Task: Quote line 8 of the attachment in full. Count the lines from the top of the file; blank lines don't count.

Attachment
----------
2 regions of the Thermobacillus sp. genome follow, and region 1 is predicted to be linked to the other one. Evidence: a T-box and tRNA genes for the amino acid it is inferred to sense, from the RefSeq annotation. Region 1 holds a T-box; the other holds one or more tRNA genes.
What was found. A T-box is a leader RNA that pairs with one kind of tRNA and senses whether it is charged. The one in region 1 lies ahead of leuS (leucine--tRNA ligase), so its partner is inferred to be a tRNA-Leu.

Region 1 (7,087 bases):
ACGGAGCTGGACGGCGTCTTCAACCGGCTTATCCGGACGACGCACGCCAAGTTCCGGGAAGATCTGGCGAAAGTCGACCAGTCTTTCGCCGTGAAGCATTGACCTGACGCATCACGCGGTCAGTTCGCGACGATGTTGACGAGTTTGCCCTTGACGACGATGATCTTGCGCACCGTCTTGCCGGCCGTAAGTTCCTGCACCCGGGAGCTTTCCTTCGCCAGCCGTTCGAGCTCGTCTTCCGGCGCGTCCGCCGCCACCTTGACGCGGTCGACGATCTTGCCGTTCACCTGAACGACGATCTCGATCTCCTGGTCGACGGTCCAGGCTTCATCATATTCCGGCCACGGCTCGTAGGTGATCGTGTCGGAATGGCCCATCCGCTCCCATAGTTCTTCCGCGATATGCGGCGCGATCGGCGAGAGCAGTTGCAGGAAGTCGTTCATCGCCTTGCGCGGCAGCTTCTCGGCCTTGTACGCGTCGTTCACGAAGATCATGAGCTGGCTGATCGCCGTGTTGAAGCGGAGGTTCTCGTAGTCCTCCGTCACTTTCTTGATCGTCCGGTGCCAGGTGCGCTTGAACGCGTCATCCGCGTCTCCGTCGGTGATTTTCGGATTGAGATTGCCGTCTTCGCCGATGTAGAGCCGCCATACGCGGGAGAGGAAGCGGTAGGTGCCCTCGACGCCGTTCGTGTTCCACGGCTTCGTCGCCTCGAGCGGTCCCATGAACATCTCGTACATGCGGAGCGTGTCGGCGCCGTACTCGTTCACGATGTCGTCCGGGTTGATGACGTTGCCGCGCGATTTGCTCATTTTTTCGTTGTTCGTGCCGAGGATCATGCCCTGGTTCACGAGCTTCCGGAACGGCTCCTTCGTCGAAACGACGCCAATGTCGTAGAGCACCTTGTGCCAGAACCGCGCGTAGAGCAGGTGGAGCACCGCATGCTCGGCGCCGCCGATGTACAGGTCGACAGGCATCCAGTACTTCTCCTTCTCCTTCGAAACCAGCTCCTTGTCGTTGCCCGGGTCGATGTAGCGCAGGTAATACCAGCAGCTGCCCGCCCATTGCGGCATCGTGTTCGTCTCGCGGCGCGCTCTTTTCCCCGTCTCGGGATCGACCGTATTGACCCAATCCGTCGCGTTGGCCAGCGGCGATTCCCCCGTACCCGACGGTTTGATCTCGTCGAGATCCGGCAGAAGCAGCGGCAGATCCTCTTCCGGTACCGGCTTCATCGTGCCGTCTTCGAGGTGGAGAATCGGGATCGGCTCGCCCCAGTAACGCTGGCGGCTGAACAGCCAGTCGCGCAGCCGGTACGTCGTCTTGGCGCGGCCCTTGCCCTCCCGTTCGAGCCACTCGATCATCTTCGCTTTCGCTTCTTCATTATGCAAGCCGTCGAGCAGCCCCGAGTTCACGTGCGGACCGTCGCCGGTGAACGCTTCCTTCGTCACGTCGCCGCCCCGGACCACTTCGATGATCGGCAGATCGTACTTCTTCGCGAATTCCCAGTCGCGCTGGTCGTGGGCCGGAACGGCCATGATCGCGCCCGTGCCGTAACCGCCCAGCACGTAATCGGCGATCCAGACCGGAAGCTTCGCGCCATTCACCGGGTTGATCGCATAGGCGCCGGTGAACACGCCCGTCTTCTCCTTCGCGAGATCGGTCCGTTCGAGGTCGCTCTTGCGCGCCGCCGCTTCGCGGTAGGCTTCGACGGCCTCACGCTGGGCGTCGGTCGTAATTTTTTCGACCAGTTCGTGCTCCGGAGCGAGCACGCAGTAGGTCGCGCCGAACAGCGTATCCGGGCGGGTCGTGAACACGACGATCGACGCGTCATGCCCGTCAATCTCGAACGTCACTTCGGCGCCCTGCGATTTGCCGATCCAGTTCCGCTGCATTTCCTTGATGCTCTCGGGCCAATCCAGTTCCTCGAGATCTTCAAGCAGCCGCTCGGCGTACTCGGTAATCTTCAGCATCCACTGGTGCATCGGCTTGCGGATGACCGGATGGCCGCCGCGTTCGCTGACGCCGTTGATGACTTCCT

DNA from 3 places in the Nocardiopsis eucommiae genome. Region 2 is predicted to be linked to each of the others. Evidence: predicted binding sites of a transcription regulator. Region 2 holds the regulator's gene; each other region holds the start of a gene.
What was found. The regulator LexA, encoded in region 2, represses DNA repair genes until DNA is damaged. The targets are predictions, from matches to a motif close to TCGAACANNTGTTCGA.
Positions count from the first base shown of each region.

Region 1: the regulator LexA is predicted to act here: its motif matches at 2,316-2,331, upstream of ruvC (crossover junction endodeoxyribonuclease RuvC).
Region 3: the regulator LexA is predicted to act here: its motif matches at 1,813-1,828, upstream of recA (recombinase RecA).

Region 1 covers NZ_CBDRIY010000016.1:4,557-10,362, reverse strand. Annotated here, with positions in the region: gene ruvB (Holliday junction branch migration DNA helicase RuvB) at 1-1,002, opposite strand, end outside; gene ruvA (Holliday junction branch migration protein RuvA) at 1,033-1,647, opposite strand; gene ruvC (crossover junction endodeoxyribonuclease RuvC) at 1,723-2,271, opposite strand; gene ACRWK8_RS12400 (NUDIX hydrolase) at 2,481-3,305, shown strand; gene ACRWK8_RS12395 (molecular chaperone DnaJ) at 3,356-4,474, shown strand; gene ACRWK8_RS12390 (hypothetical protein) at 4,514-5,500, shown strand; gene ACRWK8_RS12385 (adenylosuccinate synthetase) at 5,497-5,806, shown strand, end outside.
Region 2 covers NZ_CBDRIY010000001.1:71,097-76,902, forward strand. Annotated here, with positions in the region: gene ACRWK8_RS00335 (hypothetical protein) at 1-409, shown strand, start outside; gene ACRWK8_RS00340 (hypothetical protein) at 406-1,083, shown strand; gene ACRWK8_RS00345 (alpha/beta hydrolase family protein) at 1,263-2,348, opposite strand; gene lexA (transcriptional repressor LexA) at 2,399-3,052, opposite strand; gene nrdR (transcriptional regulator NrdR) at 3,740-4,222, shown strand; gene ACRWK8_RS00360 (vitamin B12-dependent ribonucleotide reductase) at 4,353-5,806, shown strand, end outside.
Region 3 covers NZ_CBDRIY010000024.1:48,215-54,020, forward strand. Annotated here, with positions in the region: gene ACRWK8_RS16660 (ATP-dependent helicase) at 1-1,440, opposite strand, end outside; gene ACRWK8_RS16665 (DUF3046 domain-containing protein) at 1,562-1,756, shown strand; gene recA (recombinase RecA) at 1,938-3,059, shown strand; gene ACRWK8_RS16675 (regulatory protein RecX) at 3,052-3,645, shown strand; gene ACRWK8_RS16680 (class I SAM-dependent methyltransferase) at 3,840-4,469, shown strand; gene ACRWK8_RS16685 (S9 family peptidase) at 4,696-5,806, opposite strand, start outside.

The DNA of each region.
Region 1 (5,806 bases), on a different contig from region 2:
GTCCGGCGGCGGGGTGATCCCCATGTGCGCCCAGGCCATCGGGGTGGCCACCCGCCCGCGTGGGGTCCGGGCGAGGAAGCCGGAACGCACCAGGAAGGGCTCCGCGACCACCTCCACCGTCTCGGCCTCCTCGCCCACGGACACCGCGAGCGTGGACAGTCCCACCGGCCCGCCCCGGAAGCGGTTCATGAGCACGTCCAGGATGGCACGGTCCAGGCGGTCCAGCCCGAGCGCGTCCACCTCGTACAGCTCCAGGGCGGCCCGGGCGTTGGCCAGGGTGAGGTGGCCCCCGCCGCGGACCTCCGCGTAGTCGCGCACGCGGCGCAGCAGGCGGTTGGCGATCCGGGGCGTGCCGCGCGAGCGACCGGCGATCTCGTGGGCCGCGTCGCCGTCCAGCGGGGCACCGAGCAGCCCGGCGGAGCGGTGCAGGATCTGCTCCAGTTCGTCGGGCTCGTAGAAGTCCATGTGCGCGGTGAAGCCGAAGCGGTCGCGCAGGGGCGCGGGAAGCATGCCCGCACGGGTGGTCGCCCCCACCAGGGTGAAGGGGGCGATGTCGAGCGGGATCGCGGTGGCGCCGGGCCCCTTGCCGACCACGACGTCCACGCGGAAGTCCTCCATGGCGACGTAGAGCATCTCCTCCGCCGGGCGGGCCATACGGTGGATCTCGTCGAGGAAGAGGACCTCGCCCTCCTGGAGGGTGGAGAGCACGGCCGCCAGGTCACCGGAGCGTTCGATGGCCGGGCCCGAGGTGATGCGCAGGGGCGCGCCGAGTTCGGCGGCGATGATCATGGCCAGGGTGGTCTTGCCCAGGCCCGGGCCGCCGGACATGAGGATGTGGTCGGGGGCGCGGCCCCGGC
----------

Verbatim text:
Region 1: the regulator LexA is predicted to act here: its motif matches at 2,316-2,331, upstream of ruvC (crossover junction endodeoxyribonuclease RuvC).